In your own words: Merete Wedell-Wedellsborg, PhD with a business psychology practice
"Friends are everything when you study at CBS. They make you sharper, more skilled, and more productive – and you can have a laugh together." (Photo: Miklos Szabo)
What were you like when you studied at CBS?
Like many others, I went through the “valley of despair” as a student at CBS. At first, I felt like “how hard can it be? 3 years to write a PhD and doing my job at the Royal Danish Defence College…” We had small children, had just moved into an old house, and my husband was had just started in a big management position.
I optimistically saw my PhD studies at CBS as a great way of balancing things out. I became wiser. I hit the valley of despair with full force and realized that we really had to grit our teeth to get everything done. I ended up working on my thesis at night and then I learned to engage with my fellow students and my wise supervisor Anne-Marie Søderberg very actively. Without Anne-Marie’s and my clever husband’s support I would never have succeeded.
Friends are everything when you study at CBS. They make you sharper, more skilled, and more productive – and you can have a laugh together. You do not get through a PhD programme without some humor. Support is not only good conversations but also being challenged: “Why don’t you just give up? If it is that awful, then quit!”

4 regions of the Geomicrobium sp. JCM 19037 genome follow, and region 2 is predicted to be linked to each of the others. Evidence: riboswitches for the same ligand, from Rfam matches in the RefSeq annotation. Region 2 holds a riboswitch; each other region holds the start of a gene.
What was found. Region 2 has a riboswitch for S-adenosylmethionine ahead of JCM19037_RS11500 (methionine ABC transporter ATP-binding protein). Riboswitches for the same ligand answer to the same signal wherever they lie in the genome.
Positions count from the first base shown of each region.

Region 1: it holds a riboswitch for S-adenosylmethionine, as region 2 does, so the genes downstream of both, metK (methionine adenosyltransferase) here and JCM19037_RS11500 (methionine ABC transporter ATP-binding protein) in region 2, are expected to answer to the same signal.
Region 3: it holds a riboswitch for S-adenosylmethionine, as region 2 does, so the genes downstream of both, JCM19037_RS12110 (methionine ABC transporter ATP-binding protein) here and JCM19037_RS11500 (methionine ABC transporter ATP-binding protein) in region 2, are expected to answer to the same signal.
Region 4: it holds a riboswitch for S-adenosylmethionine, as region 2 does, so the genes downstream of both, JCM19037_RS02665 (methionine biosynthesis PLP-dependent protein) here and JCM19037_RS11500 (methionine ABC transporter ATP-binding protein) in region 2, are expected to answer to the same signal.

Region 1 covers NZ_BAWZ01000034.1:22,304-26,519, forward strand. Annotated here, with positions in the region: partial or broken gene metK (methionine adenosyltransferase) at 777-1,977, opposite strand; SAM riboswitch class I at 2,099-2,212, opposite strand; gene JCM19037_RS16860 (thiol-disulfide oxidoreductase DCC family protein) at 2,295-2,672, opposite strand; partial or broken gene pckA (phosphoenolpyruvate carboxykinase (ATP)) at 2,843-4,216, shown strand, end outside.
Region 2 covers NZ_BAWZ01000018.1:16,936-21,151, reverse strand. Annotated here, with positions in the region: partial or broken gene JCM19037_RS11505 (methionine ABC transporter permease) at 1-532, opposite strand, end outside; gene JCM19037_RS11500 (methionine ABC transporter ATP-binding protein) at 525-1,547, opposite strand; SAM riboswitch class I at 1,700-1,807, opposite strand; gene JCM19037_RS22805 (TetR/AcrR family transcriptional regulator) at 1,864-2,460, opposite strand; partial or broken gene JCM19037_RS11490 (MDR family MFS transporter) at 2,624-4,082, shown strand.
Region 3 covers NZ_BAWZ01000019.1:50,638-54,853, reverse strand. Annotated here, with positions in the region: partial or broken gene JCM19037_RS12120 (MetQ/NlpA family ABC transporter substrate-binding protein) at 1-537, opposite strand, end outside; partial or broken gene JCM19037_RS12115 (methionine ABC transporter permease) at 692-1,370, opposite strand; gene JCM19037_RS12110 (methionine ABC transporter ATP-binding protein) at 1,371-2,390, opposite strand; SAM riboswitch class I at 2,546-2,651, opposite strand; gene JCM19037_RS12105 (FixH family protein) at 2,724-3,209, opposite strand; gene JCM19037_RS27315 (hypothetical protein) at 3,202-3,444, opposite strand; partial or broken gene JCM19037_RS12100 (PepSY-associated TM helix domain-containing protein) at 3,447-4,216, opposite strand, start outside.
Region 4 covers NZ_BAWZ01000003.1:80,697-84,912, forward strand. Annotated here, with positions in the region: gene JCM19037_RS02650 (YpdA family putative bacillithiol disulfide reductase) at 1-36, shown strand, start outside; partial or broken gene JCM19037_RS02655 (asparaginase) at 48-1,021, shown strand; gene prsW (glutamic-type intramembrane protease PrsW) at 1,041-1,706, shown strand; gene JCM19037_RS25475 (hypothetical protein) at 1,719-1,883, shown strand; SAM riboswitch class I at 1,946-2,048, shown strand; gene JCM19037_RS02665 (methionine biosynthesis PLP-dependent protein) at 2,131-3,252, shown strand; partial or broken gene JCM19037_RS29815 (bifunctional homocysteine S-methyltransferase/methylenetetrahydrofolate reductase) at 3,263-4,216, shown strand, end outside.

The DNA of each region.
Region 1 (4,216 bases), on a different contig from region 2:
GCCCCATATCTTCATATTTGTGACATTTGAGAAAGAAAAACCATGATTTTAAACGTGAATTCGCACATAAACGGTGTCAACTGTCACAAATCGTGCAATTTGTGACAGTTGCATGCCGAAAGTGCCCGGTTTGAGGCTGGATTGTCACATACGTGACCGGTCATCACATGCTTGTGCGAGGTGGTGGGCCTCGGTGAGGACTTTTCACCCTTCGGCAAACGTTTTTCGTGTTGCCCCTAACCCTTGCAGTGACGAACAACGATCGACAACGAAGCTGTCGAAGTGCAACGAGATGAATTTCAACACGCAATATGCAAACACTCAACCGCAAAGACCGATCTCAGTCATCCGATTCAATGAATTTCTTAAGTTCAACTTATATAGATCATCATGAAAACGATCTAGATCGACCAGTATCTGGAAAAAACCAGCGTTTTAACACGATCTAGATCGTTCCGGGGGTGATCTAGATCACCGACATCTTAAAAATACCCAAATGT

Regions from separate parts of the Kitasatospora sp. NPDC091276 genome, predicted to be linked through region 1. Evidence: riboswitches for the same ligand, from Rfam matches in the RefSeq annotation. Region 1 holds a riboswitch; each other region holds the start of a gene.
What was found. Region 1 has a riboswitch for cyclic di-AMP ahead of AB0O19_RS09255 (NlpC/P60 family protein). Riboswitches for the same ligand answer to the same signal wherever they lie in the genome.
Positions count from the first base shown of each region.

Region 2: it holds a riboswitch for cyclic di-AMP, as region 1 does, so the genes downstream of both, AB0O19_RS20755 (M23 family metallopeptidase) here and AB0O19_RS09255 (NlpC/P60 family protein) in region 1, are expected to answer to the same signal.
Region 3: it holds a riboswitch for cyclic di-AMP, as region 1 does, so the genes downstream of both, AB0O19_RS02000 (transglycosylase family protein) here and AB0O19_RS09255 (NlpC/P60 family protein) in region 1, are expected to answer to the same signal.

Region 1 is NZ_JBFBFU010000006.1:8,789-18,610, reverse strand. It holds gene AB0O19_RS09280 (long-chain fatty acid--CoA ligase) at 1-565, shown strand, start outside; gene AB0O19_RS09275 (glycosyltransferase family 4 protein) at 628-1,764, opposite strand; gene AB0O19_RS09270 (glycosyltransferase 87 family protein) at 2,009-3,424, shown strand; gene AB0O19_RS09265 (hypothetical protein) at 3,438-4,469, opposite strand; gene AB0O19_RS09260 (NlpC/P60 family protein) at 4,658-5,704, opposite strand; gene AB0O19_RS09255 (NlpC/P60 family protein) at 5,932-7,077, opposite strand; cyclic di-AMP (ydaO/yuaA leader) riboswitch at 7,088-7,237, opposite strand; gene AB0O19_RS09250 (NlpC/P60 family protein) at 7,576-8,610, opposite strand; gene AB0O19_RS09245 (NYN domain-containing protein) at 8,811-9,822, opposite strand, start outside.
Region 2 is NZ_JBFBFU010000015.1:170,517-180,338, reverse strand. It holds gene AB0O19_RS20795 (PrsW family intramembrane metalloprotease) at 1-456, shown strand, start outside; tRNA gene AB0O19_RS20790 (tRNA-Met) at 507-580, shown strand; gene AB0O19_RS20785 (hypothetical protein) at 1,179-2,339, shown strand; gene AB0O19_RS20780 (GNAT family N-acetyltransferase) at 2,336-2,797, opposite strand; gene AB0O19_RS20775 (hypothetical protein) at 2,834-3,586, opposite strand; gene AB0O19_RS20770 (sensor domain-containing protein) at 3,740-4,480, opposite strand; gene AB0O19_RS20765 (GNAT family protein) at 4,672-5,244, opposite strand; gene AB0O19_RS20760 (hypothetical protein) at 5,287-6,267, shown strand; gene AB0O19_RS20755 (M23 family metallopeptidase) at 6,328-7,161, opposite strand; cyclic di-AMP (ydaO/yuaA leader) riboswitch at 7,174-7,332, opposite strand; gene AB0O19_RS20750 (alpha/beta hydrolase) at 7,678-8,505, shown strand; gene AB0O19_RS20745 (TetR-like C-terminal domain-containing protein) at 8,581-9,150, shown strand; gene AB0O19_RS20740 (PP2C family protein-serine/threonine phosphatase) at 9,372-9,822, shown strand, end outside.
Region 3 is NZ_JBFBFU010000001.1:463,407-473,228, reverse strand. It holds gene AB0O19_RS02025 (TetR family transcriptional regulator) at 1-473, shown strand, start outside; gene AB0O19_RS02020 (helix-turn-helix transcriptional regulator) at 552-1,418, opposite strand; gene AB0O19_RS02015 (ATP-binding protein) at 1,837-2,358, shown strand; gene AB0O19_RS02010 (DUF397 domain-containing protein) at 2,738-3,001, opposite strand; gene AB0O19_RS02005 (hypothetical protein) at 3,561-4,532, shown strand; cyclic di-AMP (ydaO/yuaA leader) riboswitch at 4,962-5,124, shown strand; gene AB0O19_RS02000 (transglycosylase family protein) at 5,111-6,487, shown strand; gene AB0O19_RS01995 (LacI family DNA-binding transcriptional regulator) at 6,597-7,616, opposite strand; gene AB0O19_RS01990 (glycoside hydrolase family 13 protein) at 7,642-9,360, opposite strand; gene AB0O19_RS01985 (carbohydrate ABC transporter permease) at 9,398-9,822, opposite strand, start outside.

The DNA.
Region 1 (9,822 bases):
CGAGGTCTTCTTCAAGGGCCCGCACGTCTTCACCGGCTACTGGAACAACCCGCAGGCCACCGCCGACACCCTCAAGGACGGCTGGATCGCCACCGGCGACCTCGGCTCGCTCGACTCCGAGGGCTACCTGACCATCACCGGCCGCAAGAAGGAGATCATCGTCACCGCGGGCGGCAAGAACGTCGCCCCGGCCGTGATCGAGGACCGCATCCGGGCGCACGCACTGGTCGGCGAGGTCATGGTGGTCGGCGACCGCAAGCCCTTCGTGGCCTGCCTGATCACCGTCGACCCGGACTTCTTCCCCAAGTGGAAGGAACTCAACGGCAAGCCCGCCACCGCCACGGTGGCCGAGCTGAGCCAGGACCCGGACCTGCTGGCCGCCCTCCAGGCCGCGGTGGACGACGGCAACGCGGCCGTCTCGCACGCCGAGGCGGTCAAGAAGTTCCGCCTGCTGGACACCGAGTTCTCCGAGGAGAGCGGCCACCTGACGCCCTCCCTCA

How did you get your first job after graduating from CBS?
Before my time at CBS, I had a job as clinical psychologist and later as management development consultant at the Royal Danish Defence College. It was my dream job where I got to try everything from testing fighter pilots, being sent to mission areas, and advise the top management at the Defence Command.
Throughout my studies at Copenhagen University, I had student jobs. It is through student jobs that you learn what you want to do in your career. I worked for Politiskolen (the police academy) and later for Flyvevåbnets Officersskole (the air force officer training centre) while I was studying. I was a figurant in Politiskolen’s exercises and would afterwards give the police cadets feedback. I flew with fighter pilots and tested them in the selection phase. I volunteered for all kinds of tasks in the Defence Command; both the boring tasks where I would manually type data from examinations, and then my supervisors let me take part in tasks that were very challenging and exciting, for an example to assist in interrogation exercises where the officers would be pushed to the limit.